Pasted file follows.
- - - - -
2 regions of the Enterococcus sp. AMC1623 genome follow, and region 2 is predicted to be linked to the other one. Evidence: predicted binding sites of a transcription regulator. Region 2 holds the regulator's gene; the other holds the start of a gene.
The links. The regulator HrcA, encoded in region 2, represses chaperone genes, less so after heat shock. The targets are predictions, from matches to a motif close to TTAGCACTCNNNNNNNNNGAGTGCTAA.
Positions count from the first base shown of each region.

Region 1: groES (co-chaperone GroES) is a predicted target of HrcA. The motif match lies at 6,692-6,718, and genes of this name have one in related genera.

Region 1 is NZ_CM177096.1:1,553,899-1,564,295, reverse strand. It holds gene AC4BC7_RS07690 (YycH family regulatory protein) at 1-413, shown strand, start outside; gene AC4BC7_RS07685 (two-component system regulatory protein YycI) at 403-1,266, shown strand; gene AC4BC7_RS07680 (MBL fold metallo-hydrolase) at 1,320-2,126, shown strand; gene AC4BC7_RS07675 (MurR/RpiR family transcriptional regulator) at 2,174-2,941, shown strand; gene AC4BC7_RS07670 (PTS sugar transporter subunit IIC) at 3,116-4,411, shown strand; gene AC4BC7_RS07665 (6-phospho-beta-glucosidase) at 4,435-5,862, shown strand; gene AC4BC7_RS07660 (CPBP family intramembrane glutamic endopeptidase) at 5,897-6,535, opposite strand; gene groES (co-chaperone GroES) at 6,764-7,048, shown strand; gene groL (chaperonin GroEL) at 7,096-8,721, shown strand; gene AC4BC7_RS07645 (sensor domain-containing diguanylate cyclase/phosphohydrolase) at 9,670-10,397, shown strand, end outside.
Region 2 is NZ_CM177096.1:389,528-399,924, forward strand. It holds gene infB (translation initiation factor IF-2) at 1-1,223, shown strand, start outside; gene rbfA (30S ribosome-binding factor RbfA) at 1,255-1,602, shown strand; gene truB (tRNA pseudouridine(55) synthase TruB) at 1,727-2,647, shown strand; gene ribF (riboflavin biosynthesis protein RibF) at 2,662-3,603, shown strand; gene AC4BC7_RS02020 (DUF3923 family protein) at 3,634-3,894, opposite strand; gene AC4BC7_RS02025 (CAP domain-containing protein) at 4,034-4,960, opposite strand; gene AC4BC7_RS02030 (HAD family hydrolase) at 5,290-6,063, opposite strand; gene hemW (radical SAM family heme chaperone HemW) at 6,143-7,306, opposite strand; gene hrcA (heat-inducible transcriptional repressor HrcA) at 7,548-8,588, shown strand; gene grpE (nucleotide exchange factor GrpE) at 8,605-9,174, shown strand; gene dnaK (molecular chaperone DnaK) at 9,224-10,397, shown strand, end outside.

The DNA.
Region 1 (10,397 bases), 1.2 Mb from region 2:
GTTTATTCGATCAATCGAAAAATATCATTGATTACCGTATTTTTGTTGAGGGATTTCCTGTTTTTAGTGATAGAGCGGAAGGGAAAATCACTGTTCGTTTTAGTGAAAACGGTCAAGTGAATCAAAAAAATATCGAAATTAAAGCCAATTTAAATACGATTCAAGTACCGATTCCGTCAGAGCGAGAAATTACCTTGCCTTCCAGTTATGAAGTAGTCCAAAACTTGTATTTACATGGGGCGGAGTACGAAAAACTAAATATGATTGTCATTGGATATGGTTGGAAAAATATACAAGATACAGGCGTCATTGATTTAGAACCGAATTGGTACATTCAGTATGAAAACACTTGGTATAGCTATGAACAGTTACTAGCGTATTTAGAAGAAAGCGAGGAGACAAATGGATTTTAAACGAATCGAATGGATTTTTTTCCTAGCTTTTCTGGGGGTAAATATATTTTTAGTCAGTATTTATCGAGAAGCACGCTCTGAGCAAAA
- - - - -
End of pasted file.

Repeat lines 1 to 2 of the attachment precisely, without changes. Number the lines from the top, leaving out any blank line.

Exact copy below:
2 regions of the Enterococcus sp. AMC1623 genome follow, and region 2 is predicted to be linked to the other one. Evidence: predicted binding sites of a transcription regulator. Region 2 holds the regulator's gene; the other holds the start of a gene.
The links. The regulator HrcA, encoded in region 2, represses chaperone genes, less so after heat shock. The targets are predictions, from matches to a motif close to TTAGCACTCNNNNNNNNNGAGTGCTAA.